Think about how your day goes when there’s no internet. 

Your email or Slack goes down, the project management system won’t load, or the HCM that everyone uses to clock in and out has a timeout. 

The entire business feels the effects if anything breaks—or even if it just slows down a little. 

But behind the scenes, HR Ops comes to the rescue. 

As the backbone of organizations’ tech-reliant functionality, HR Ops’s collaboration with the IT and cybersecurity teams ensures uninterrupted service from the tech everyone relies on in today’s globally dispersed businesses. 

Employee experience depends on people tech for smooth communication and workflows between colleagues, partners, and customers. It also depends on people’s ability to access and execute tasks to keep things business as usual. 

This blog will take a deep dive into the hand HR Ops and HRIS directors have in enhancing and measuring the digital employee experience—and, by association, business performance. 

We’ll talk about practical approaches you can take to integrating technology into the workday and driving a successful digital transformation.

Best practices for HR’s coordination with IT and CIS teams

First and foremost, it’s crucial for HR and our IT and CIS counterparts to keep sight of the fact that we all have the same goal: 

Providing the most optimal employee experience possible through best-in-class tech tools to achieve business goals.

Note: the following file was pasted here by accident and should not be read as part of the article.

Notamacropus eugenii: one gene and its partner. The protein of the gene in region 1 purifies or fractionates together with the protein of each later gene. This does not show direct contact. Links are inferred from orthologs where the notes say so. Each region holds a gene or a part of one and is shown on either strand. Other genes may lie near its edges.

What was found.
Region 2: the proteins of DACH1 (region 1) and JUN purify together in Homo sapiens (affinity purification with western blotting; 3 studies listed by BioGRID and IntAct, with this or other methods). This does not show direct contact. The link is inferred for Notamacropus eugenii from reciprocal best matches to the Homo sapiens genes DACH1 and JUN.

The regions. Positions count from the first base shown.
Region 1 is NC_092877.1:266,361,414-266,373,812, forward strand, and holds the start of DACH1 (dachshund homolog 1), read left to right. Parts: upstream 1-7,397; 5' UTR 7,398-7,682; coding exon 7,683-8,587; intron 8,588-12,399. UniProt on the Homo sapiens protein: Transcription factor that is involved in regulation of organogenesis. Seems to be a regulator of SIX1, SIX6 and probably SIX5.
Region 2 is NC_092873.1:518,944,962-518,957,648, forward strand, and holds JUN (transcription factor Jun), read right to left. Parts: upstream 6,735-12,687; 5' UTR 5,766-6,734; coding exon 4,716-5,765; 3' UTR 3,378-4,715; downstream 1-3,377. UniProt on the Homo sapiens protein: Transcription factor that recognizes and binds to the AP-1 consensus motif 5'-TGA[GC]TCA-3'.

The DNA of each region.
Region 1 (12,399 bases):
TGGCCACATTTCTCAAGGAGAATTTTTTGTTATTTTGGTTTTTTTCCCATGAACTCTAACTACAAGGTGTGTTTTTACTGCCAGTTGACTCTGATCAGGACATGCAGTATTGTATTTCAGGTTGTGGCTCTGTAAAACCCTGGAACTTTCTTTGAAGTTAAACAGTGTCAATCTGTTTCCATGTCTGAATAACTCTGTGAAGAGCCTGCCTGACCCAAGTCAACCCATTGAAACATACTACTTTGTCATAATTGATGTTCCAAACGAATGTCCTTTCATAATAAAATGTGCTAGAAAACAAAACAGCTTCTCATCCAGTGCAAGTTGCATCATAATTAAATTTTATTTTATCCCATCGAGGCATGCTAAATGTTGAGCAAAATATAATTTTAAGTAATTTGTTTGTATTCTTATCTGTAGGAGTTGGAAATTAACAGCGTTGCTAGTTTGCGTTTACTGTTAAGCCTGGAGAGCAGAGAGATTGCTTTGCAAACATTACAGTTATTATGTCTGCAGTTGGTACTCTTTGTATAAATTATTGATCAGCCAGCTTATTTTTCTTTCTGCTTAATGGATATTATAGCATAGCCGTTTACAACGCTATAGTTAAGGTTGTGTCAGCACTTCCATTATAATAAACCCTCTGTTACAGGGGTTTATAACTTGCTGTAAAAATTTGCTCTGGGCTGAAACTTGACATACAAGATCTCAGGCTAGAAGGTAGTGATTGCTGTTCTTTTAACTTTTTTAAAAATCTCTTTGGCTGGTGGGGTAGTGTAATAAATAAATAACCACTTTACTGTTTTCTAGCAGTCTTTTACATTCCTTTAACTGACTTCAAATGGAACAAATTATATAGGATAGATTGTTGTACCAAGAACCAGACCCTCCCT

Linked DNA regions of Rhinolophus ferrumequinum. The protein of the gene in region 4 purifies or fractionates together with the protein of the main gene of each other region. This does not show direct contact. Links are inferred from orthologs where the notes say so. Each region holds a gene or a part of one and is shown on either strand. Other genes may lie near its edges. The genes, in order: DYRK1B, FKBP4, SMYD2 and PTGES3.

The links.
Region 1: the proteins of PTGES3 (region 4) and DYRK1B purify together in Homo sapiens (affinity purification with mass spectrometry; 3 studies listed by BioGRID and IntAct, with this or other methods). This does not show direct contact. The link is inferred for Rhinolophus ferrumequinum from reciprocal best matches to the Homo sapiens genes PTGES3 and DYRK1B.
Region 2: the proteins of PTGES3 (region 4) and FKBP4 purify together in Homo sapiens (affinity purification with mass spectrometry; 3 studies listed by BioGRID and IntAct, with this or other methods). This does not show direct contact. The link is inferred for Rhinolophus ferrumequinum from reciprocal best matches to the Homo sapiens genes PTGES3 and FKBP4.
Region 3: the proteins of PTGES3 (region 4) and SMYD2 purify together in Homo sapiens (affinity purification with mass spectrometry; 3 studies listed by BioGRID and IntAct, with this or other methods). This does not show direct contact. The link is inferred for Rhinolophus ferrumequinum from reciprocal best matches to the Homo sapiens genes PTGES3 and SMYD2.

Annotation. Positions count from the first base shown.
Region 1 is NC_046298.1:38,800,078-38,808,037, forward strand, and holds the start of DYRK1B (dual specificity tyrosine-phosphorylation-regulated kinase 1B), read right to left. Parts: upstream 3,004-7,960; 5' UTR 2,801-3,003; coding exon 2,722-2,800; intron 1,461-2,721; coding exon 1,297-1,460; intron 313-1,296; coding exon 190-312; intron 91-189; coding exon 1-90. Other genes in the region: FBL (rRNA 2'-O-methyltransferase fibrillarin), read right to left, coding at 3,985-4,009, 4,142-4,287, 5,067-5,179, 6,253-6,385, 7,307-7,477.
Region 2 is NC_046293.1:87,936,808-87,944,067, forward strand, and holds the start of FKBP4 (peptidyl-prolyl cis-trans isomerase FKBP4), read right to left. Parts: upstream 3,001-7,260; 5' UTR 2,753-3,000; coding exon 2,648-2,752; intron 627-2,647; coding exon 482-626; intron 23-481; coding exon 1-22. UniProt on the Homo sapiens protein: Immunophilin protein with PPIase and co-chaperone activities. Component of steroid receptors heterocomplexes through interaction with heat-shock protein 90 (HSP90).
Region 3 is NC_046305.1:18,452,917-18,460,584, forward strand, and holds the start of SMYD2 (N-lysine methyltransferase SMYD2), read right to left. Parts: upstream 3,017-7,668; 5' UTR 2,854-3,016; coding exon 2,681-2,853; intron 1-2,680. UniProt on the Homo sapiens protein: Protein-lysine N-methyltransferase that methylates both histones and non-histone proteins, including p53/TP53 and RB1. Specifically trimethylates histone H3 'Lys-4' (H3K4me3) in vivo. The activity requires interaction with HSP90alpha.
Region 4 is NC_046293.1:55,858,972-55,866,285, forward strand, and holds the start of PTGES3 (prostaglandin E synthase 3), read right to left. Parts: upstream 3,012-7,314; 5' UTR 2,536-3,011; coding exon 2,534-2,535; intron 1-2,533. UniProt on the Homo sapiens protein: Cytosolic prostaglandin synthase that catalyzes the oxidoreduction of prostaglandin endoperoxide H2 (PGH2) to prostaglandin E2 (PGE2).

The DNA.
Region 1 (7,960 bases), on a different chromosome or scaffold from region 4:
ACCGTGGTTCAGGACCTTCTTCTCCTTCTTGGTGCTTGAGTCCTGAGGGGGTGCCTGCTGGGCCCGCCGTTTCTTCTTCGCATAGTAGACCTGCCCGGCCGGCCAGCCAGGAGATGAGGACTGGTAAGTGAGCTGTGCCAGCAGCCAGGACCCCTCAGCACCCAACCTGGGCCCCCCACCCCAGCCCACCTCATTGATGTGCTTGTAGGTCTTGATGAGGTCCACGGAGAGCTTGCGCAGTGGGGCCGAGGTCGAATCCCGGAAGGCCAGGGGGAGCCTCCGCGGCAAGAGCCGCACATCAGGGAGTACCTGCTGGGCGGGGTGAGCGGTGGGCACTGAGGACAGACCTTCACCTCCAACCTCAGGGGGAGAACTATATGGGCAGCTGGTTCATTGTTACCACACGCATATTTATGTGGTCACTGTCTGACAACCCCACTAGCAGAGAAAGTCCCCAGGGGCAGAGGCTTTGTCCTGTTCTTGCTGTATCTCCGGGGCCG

Fully embracing this shared vision means that we need to maintain a global perspective and recognize the intricacies and nuances of the modern multi-national working world: the realities of remote, asynchronous, and globally dispersed teams. 

This means that any conversation about bringing in new tools and technologies has to start with asking people-focused questions that aim to improve the digital employee experience. Questions such as:

  • Why do your people need it?
  • How will your people use it?
  • What solutions can provide your people with the best user experience across your business?

Making these inquiries will help make sure that any tech adoption isn’t just about the tools themselves, but about fostering a more connected, efficient, and satisfying work environment for your whole team. 

Optimize organizational resources

The key to optimizing your organizational resources lies in strategically building a tech stack and infrastructure that resonates with your people’s needs and your company goals. 

But this process goes beyond just amassing a collection of the latest technologies. It’s about conducting a thorough, thoughtful analysis of how each tool can balance between boosting your digital employee experience and meeting your business objectives. 

Once your tech is in place, you can further optimize your resources by engaging in a dialogue with your team about the effectiveness of your tech stack. This way, you can gain valuable insights into the day-to-day operational needs and pain points of your people. 

This feedback loop is crucial for pinpointing what tools truly add value, streamline processes, and foster a culture of efficiency and innovation. 

Ensure continuous service across global sites

Thanks to hybrid, remote, and multi-site or multi-national work, teams today are globally dispersed. 

But while your people may be spread out across the world, they still need to be able to speak to each other in real time, work asynchronously on projects, and access your company platforms without disruption. 

So what happens if disaster strikes and your communication channels crash? 

Communication is vital for all teams, especially when they’re spread around the world. That’s why it’s important to have a plan in place to ensure continuous services across global sites.